Rolls-Royce Warned About Plane Engine Design

The National Transportation Safety Board issued an "urgent" safety recommendation Wednesday night, telling the maker of a popular jet engine to change the way a part of the engine is designed. 

In its statement, the NTSB said a redesign of the problematic engine part is the "only acceptable" long-term solution.

The safety board's decision to issue the warning comes after two incidents in the sky. In both cases, Rolls-Royce Trent engines on Boeing 777s experienced a loss of thrust in flight, apparently because of ice build-up on a fuel exchanger in the engine.  

One of the planes, a British Airways 777, crashed short of a runway at London Heathrow Airport in January 2008. Nine passengers on board were injured, one seriously.

In the second incident, a Delta Airlines 777 experienced an "engine rollback" in flight in November 2008 over Montana. The crew was able to recover and land the plane safety.

Investigators say they believe ice buildup is occurring because of water that is normally found in all jet fuel, and not from icy weather.

Fort Worth-based American Airlines uses the same engine on its fleet of 777s, but American has not reported any problems in flight.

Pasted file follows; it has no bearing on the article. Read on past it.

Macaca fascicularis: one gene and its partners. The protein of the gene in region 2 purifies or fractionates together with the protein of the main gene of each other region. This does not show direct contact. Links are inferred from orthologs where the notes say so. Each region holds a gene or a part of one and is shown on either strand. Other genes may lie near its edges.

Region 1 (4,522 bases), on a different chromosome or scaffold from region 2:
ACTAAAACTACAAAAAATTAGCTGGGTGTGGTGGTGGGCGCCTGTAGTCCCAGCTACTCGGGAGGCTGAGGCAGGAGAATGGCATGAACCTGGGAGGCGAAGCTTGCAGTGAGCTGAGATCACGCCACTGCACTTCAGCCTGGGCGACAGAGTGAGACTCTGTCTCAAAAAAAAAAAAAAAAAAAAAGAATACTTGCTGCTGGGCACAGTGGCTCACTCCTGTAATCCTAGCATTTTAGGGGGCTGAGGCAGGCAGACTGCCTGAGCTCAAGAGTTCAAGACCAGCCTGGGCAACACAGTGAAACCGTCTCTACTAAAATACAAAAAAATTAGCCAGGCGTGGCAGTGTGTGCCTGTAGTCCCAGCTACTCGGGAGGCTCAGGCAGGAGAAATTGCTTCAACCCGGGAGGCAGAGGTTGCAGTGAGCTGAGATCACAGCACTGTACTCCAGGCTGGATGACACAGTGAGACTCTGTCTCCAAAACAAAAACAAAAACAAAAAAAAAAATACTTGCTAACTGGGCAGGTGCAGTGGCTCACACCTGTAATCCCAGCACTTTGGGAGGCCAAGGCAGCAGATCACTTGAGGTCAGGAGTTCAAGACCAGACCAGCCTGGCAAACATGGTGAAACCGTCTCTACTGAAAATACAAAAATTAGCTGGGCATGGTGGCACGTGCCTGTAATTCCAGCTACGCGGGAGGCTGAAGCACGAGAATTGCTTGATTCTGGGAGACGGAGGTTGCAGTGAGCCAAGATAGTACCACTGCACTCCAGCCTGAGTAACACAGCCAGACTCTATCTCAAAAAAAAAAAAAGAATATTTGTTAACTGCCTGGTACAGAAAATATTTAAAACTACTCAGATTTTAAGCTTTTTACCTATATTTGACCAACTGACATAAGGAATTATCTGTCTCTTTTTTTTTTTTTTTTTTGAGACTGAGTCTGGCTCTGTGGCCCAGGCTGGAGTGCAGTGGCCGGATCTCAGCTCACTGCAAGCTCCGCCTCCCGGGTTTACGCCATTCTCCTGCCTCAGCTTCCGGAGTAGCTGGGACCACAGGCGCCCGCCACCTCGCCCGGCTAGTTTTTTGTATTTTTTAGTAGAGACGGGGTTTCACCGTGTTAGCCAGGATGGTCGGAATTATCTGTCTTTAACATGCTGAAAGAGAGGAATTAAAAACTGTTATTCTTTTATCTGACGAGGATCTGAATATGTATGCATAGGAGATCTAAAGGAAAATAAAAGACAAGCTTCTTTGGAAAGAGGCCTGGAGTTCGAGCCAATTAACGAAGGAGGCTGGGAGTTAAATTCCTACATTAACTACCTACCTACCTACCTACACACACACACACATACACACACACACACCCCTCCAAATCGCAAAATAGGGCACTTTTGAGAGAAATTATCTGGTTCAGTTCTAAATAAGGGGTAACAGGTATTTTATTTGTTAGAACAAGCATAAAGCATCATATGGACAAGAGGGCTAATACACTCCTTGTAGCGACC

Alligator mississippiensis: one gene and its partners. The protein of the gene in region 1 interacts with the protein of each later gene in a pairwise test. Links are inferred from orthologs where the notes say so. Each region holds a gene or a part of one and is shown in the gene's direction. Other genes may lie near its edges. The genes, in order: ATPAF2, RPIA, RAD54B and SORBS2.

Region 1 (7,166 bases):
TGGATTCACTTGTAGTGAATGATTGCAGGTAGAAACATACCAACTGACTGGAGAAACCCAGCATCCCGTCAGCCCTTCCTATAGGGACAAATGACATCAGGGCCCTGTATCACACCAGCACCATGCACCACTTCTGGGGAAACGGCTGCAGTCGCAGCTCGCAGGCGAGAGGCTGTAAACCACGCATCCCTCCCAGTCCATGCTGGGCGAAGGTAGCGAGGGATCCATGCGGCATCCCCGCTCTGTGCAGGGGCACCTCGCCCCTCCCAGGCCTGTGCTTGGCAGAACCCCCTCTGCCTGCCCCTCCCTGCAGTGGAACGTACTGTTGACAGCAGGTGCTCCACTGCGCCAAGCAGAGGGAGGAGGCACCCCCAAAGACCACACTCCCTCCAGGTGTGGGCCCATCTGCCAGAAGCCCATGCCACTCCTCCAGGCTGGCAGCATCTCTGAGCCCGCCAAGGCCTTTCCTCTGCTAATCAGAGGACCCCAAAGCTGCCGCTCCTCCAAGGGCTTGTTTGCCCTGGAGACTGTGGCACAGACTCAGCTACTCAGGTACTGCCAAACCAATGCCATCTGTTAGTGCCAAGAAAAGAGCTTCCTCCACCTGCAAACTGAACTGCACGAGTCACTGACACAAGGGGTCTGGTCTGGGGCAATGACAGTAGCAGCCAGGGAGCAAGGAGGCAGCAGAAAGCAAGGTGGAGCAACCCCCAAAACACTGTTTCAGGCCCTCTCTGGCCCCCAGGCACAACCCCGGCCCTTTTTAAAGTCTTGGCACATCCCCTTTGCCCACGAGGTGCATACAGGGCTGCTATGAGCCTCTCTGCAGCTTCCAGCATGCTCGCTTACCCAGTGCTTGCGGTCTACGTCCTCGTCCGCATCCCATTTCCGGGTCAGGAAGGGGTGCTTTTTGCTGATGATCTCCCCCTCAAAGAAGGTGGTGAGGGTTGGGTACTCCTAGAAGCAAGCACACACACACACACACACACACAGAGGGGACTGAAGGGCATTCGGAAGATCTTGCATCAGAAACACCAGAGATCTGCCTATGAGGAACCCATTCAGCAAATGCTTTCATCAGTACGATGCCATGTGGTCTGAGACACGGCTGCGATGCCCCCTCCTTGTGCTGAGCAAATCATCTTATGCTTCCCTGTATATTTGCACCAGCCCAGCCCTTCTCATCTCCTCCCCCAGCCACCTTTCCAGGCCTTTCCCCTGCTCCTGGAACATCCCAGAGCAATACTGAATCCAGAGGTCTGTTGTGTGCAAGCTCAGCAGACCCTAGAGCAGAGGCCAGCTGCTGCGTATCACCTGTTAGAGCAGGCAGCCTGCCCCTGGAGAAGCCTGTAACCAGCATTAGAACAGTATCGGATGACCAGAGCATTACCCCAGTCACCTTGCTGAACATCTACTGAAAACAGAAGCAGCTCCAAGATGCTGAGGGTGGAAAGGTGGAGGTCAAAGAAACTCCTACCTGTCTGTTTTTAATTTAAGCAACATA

American operates 777s at Dallas-Fort Worth International Airport on routes including Tokyo, Frankfurt, London, Sao Paulo, Buenos Aires, Argentina, and Chicago.

A spokesman for the airline, Tim Smith, said American's flight crews have been complying with an FAA directive issued earlier to address the issue.  Smith said those procedures have "worked well."

The FAA directive instructs flight crews on procedures to operate the engines in a way that reduces the chance of ice buildup. 

The board said Rolls-Royce is working on a redesign and hopes to have the part ready for installation in 12 months.

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